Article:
Eoin volunteers at Fethard Lifeboat Station, County Wexford, where he’s Helm on the inshore lifeboat. Combining his day job as a landscaper with family responsibilities, Eoin somehow finds time to volunteer on the lifeboat - something he’s done for the last 10 years. His partner Sarah - a keen supporter and member of the local RNLI fundraising committee - understands as well as anyone what drives Eoin to give up his time to save lives at sea.
Boating is in Eoin’s blood. ‘The Birds were always into sailing and boating around the world,’ he says. Growing up listening to stories about the tragedy of the Helen Blake lifeboat, in which nine crew lost their lives, Eoin feels a deep-rooted connection to the RNLI. He is a descendant of thee of the crew from the Helen Blake.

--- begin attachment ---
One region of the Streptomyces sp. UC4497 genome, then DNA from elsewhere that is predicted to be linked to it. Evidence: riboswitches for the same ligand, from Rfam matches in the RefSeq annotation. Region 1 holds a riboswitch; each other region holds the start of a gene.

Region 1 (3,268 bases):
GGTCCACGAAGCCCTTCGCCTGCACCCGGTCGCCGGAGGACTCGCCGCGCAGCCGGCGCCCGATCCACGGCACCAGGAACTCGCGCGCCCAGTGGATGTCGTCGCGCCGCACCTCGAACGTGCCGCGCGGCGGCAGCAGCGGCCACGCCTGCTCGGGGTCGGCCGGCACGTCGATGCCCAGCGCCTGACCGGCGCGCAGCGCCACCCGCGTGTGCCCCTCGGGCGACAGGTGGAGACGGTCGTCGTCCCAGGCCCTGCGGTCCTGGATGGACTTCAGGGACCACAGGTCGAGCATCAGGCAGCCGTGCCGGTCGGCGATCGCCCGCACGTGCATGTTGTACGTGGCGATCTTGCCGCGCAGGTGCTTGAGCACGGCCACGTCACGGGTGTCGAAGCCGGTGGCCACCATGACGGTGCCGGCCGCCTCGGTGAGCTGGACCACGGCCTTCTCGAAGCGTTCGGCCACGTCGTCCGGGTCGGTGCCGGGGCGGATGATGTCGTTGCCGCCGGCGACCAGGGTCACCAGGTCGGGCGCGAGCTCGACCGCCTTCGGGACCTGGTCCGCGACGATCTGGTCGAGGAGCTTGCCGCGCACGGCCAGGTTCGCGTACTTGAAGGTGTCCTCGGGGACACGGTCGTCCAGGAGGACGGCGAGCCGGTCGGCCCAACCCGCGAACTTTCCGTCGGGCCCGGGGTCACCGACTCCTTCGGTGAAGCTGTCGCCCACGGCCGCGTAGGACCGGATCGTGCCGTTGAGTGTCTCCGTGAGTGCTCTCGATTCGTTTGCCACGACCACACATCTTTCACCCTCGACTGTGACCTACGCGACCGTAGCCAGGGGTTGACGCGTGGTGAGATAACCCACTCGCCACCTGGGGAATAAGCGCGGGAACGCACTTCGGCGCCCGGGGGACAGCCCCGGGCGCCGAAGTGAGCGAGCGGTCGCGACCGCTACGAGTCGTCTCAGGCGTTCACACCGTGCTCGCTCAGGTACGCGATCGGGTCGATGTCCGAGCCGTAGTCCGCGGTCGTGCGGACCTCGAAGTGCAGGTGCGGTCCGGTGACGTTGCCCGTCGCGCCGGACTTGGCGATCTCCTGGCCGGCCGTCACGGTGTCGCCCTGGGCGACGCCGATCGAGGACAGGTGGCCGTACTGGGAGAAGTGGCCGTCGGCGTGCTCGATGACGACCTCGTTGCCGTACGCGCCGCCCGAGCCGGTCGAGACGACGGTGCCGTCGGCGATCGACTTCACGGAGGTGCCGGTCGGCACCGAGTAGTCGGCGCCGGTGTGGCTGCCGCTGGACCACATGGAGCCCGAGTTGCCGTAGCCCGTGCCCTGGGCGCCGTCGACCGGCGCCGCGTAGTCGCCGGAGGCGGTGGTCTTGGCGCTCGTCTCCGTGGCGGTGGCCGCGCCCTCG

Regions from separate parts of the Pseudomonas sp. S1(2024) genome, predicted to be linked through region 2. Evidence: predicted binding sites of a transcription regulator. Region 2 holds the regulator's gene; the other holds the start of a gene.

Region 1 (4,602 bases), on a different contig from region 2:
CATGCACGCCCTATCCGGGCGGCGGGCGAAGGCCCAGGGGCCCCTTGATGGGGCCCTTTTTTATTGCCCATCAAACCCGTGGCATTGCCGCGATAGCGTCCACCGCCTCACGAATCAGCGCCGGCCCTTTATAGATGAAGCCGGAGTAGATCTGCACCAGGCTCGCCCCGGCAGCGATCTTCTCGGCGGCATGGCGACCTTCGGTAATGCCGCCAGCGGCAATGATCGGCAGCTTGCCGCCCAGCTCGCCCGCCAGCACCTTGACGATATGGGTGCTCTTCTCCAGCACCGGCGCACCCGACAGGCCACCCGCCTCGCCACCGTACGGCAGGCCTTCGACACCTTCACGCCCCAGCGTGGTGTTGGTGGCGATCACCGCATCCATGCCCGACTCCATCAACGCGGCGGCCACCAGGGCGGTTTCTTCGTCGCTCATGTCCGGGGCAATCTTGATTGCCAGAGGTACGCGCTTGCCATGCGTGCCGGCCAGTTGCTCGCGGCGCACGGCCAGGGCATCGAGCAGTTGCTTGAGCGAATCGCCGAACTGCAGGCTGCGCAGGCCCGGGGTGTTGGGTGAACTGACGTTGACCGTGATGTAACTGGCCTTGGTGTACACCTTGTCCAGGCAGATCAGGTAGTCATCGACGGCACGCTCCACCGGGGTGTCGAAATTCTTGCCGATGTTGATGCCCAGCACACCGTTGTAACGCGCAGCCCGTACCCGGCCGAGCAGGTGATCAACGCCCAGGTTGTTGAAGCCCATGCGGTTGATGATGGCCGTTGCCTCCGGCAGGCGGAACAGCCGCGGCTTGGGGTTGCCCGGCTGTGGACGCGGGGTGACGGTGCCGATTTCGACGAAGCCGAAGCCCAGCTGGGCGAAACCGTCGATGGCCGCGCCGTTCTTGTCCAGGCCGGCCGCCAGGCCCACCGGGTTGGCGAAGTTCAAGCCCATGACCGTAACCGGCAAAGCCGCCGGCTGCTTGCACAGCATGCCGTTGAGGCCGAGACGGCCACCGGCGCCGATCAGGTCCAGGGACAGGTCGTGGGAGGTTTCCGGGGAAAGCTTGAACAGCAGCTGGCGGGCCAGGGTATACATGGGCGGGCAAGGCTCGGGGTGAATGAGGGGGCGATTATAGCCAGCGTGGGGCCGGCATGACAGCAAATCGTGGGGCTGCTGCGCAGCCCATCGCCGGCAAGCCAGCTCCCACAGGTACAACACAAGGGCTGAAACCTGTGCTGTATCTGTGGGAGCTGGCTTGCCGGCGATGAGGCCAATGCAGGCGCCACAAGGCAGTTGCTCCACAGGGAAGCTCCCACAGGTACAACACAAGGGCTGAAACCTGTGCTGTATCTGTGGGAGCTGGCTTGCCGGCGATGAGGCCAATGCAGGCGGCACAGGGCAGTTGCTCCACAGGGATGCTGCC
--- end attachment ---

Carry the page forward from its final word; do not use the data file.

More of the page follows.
‘Last year, we had a shout where someone fell from their boat and ended up in the water. He got washed up on a sandbank and couldn’t get back to his boat. We picked him up and he was starting to go in and out of consciousness so we had to administer oxygen and first aid. We saved that man’s life on that occasion. It’s a good feeling when you can help someone in that way. You have to be confident in your own ability to go to sea to be able to do that.
‘Crew training is vital. You can have a state-of-the-art lifeboat house and a state-of-the-art boat. But if you don’t have a fully trained crew to go out and mount a successful rescue, it’s no use. It falls down.
‘From their initial training at the station to the training courses at RNLI College, everyone gets trained to the same high standard. It means we can all work effectively as one team. Each crew member will look out for each other.
‘You see people coming in and you see them progress,’ says Eoin, who’s brother Diarmaid has recently joined the crew. ‘They train and they become much more confident in their boat and their own ability. It’s good to watch.’
You can have a state-of-the-art lifeboat house and a state-of-the-art boat. But if you don’t have a crew who are fully trained, it falls down.